Variations (in my own words) allow you to save your current frame session state or rather: take a ‘snapshot’ of the current frame and give that snapshot a name so you can return to the point if you wish after making additional changes. I see this as a historical feature that allows you to go back in ‘time’. Simply click the [ + ] button to add a checkpoint in your frame design. Click the [ – ] to remove any variation.
This is the standard color picker used for the Mat colors as well as frame colors. A real nice touch is the ability to use the lens (eye dropper – looks like a magnifying glass) to pick a specific color – makes it easy to match blog colors.
Finally, this is the Watermark controls dialog which allows you to assign a watermark to your image, change it’s size and transparency as well as set it location. Very handy for adding a copyright to your images or trademark to them.
What I Did
Info and screen shots on how I used the ImageFramer using a screenshot of ImageFramer itself.
This first image shows the Variations dialog with four variations that I used, which are shown below:
Here’s the first Variation with a textured (jagged) frame:
Here’s the second Variation with the frame above only thinner and a nice shade of blue:
Here’s the third Variation with the above options including a nice (ugly?) mat inside of the frame:
Here is the last Variation: the image with all of the above options including a watermark (see the little cat at the center bottom of the image):
Off the Top
Things I liked
What I think really makes this program work for me.
I really liked the Variations feature – saved a lot of time getting the frame design just right
I really liked the Save Design feature which makes it nice to have the same exact frame across a series of images
I really liked the quantity of frames initially available and all of the permutations that can be applied to any given frame for a totally different look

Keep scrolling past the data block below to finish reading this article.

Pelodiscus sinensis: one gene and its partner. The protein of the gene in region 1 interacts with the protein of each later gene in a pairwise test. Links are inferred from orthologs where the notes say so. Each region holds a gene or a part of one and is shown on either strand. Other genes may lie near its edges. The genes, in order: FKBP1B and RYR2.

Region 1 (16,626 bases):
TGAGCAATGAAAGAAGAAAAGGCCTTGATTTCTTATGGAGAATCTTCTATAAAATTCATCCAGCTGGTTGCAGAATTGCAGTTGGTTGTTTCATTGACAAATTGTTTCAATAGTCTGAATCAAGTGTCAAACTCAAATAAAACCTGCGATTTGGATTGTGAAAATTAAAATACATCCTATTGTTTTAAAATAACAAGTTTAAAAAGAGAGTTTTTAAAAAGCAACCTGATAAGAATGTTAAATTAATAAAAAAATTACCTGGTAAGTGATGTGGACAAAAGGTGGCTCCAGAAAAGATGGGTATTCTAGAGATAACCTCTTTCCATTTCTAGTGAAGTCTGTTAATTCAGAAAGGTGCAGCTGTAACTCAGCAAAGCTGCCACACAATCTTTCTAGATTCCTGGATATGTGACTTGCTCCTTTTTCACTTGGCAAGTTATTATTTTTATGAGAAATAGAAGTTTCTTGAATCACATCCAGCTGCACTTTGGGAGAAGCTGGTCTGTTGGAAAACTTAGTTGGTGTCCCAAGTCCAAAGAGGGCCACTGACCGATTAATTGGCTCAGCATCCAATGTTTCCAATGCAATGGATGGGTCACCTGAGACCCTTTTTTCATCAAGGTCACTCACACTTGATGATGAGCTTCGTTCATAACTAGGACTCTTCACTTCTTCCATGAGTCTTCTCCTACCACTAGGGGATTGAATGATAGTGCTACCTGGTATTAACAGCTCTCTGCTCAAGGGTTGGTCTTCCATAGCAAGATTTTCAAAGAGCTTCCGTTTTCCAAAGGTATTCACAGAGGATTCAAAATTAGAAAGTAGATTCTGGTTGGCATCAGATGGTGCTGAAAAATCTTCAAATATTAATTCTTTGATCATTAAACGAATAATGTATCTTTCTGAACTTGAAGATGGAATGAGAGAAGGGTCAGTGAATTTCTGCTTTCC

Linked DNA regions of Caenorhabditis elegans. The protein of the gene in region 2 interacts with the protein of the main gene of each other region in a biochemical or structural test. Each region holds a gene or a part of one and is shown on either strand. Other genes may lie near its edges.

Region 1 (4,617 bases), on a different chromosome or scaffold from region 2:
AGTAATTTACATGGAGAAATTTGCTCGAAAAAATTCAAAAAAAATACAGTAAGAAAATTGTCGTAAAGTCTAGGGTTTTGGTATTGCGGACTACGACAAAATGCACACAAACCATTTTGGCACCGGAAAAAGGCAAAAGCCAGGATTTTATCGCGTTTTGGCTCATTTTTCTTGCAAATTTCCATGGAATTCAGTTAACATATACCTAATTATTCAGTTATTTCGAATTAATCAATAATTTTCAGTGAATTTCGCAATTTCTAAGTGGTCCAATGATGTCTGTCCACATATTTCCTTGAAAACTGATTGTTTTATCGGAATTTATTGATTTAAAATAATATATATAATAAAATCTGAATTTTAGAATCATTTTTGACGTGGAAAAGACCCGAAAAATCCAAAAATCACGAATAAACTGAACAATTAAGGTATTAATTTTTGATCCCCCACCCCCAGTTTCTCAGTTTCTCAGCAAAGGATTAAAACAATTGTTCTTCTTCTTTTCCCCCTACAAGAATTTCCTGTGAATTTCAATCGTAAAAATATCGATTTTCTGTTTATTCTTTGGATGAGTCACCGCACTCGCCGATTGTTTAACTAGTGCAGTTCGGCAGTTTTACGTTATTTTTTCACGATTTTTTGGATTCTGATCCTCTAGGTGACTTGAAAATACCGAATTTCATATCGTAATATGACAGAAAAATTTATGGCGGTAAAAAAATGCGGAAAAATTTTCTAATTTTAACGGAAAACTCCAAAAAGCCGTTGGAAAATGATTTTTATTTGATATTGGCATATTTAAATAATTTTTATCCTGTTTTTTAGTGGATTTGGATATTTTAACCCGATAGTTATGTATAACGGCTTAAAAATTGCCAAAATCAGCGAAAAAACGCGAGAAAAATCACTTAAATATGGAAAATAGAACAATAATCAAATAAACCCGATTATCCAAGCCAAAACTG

I really liked the color picker’s ability to match to any color that you want – great for matching backgrounds or other colors in your publications
Things I could like
Some things that would be cool (to me) if they existed (suggestions?) or, perhaps changed, in ImageFramer
I would like it if there was a way to resize the Controls dialog. It would make switching between frames much faster
I would like it if the Controls dialog had the Collections, Sets and Frames buttons on the top or as tab folders
I would like it if an import option for additional frames existed (if it’s there I can’t find it). I know you can use your own frames but it’s not obvious from the UI
I would like it if there was a way to make the background transparent – that would be very valuable for patterned backgrounds that I want to put a framed picture onto. UPDATE: Ooops my mistake, here is a message from the author: ‘Hi. In fact you can export with transparent background. When exporting to TIF or PNG it’s saved with transparent one. It’s simply that JPG doesn’t allow transparency so it exports with background color instead.”
Here we are at the end! I have to say that this is not my normal type of review but it was quite fun to work with this program and I have found it extremely useful to work with on some of my other blog projects already. I even did a nice header picture for my wife’s blog and it turned out very nicely.
I don’t hesitate to recommend this program if you have a need that fits in ImageFramer’s niche.